Daniel Chiu & James Hong
In their original paper, Dukkipati et. al lay out an argument for increasing TCP’s initial congestion window size . Their motivation for doing so is to improve the average latency of HTTP responses since webpages have grown in size and smaller congestion window sizes incur avoidable latency overhead in the form of extra RTTs. (In fact, as the authors point out, many modern web browsers open many concurrent TCP connections to transfer data more quickly.) By increasing the initial TCP congestion window, servers are able to transfer the web page data much more quickly, reducing the need for inefficient hacks to circumvent TCP’s congestion control. Specifically, the authors argue that a larger initial congestion window of 10 segments is large enough to fit 90% of responses from several Google pages and services and most web responses from commonly trafficked websites.
In their experiments, Dukkipati et. al found that by increasing the initial congestion window to at least 10 (15Kb) segments, they were able to achieve an average latency improvement of 11.7% (68ms) in their average Google data center (a datacenter with a median bandwidth of 1.2Mbit/s and median RTT of 70ms) and an 8.7% (72ms) improvement in slow data centers (data centers with a median bandwidth of 500Kbps and median RTT of 70ms). They also performed experiments bucketed by bandwidth, round-trip time, and bandwidth-delay product and produced graphs showing the absolute and percentage latency improvement for different buckets of values (shown to the right). The authors found that average response latency improved across all buckets for all properties with the largest benefits for high RTT and high BDP networks and the smallest benefits for low RTT paths.2. Subset Goal and Motivation
We first replicate the top two graphs from figure 5 (above), which demonstrate the average and percentage improvements in web search “response latency” from an initial congestion window of 10 packets under a variety of bandwidth and RTT conditions. These two plots capture the crux of the authors’ argument that a larger initial congestion window delivers consistent, and reasonable, improvements in web server response latency.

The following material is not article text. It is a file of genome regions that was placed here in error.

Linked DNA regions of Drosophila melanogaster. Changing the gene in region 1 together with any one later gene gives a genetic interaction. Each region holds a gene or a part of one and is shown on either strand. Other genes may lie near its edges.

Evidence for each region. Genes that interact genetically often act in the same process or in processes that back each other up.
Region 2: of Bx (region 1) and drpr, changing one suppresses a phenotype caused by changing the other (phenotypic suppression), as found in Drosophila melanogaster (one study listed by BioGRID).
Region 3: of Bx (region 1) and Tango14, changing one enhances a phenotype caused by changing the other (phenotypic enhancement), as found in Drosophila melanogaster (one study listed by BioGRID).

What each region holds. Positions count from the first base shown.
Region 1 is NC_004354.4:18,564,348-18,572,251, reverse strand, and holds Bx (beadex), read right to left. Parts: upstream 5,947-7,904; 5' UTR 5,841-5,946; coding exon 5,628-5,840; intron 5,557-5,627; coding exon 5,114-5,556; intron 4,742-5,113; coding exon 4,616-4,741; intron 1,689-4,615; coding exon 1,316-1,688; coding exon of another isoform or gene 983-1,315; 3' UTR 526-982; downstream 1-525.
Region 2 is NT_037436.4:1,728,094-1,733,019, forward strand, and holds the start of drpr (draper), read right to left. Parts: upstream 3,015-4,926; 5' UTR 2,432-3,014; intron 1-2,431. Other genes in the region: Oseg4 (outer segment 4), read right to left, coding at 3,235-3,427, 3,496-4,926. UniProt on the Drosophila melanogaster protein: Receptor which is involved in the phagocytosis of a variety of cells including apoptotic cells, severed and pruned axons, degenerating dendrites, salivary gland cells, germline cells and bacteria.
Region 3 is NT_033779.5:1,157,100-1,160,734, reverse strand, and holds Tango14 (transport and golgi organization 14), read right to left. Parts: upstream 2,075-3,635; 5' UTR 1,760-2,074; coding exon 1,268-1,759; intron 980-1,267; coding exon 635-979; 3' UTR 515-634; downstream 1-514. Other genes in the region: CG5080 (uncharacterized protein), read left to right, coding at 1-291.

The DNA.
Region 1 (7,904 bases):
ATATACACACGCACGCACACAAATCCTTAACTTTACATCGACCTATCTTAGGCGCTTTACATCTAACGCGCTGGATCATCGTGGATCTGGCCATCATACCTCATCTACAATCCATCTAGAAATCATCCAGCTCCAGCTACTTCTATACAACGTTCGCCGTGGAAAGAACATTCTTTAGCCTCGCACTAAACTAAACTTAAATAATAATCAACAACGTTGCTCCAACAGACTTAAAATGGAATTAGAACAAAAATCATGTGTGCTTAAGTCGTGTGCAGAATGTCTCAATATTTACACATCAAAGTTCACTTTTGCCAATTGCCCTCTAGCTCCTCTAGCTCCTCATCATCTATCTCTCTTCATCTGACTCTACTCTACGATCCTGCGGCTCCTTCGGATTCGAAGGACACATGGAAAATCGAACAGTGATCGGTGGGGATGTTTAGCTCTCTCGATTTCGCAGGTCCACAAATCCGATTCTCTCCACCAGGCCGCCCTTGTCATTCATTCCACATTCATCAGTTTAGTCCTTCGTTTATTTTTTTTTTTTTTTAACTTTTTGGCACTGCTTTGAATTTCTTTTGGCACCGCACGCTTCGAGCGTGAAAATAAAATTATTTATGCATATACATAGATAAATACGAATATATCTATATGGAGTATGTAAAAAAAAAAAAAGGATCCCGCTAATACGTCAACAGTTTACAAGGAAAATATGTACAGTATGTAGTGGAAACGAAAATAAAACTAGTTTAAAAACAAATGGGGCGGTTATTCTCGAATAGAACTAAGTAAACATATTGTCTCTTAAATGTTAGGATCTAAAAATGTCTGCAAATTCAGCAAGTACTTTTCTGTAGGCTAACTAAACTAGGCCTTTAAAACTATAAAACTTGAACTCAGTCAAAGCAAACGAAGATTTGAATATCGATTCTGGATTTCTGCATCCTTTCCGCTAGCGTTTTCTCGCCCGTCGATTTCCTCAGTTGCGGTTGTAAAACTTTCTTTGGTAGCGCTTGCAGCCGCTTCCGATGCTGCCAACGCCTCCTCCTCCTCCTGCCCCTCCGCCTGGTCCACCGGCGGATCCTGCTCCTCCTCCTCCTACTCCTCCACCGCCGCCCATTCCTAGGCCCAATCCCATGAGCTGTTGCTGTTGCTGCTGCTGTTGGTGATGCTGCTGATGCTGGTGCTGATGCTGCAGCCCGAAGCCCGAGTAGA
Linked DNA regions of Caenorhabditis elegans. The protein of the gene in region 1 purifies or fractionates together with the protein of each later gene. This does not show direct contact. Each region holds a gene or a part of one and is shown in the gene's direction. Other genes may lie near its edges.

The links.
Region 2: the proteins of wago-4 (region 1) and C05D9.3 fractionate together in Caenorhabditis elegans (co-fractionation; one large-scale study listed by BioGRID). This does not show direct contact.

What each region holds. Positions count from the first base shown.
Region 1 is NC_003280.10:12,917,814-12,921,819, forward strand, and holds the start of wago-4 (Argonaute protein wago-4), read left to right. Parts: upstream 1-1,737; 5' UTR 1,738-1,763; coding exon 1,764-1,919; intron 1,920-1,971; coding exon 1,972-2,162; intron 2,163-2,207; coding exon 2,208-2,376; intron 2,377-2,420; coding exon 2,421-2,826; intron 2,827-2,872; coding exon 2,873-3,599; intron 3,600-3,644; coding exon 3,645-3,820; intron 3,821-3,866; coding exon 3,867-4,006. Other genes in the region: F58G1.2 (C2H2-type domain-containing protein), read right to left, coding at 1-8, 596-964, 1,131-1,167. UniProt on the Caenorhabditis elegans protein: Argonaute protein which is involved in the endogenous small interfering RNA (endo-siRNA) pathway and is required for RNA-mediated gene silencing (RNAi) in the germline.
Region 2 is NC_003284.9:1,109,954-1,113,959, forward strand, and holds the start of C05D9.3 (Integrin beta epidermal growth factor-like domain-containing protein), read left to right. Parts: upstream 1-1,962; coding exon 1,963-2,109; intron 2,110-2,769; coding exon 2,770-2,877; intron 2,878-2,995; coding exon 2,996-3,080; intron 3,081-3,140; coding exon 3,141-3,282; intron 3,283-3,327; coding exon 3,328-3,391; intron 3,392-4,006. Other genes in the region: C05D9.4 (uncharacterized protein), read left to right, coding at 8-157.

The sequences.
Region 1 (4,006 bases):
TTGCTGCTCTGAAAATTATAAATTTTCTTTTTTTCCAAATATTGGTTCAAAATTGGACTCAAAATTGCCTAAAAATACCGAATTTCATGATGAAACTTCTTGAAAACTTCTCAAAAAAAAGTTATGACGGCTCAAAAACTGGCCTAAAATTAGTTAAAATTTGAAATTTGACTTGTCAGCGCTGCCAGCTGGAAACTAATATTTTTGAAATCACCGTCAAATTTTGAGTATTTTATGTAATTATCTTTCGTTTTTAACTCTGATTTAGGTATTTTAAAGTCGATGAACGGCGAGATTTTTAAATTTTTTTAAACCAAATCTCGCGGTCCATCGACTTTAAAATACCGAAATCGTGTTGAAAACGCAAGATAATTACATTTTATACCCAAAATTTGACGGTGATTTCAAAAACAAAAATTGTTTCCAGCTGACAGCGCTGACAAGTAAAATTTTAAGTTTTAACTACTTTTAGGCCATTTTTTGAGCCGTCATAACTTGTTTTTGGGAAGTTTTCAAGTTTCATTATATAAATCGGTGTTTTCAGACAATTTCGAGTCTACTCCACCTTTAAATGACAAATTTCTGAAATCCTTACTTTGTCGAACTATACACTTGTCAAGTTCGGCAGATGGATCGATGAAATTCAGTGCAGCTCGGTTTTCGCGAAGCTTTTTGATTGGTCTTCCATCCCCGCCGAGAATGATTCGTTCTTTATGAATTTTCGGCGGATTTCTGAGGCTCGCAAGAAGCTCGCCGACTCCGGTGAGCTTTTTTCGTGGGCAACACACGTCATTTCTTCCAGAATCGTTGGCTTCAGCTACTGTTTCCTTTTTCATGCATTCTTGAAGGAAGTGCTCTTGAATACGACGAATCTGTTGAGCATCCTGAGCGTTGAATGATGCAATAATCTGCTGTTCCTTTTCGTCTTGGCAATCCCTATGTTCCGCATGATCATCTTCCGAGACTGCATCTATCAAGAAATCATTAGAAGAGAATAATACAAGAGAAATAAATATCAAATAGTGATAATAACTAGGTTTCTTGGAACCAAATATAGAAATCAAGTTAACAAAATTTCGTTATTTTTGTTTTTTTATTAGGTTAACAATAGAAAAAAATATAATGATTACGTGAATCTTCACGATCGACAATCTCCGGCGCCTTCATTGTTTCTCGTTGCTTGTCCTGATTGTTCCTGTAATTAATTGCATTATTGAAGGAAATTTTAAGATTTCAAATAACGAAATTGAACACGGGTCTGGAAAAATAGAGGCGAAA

In addition, we also replicate figure 2 (below), showing response latency with a range of initial congestion window sizes. This plot shows diminishing returns as window size increases past 10, and helps to justify the paper’s recommendation.3. Subset Methodology
Our experiment is setup as follows. We define a mininet topology consisting of two hosts, acting as server and client, connected to a switch in between. For this experiment, we disable random packet drops and set the buffer size to be sufficiently large. We vary the bandwidth at a bottleneck link and initialize link delays according to the RTT. By default, our topology runs with an RTT of 70ms and a bandwidth of 1.2Mbit/s, the average values for AvgDC in the paper. We use the CUBIC congestion control algorithm at both the client and server, but this is configurable. In our topology, RTT and bandwidth are independent, whereas in the paper, they are highly correlated based on traffic at AvgDC; we discuss the consequences of this correlation in our results section.
On the server node, we run a simple webserver based on python’s BaseHTTPServer. Our code allows for two types of request handlers; one that serves statically sized pages and another that serves pages based on a 7-piece piecewise function modelling the probabilistic distribution of Google Web Search request sizes shown in figure 1, red line (below).To set the initial congestion window on the server, we use ip route and append the initcwnd flag to appropriate routing table entry. We also must set the initrwnd (advertised receive window) of the client using ip route as well; this value varies between versions of Linux, Windows and OSX. Since we assume the majority of Google users run Windows, we set this to approximate the Windows default value of 65,535 bytes or approximately 43 packets . For our main simulation and for the distribution of Google web search results shown in the paper, the congestion window will almost never need to grow to be this large.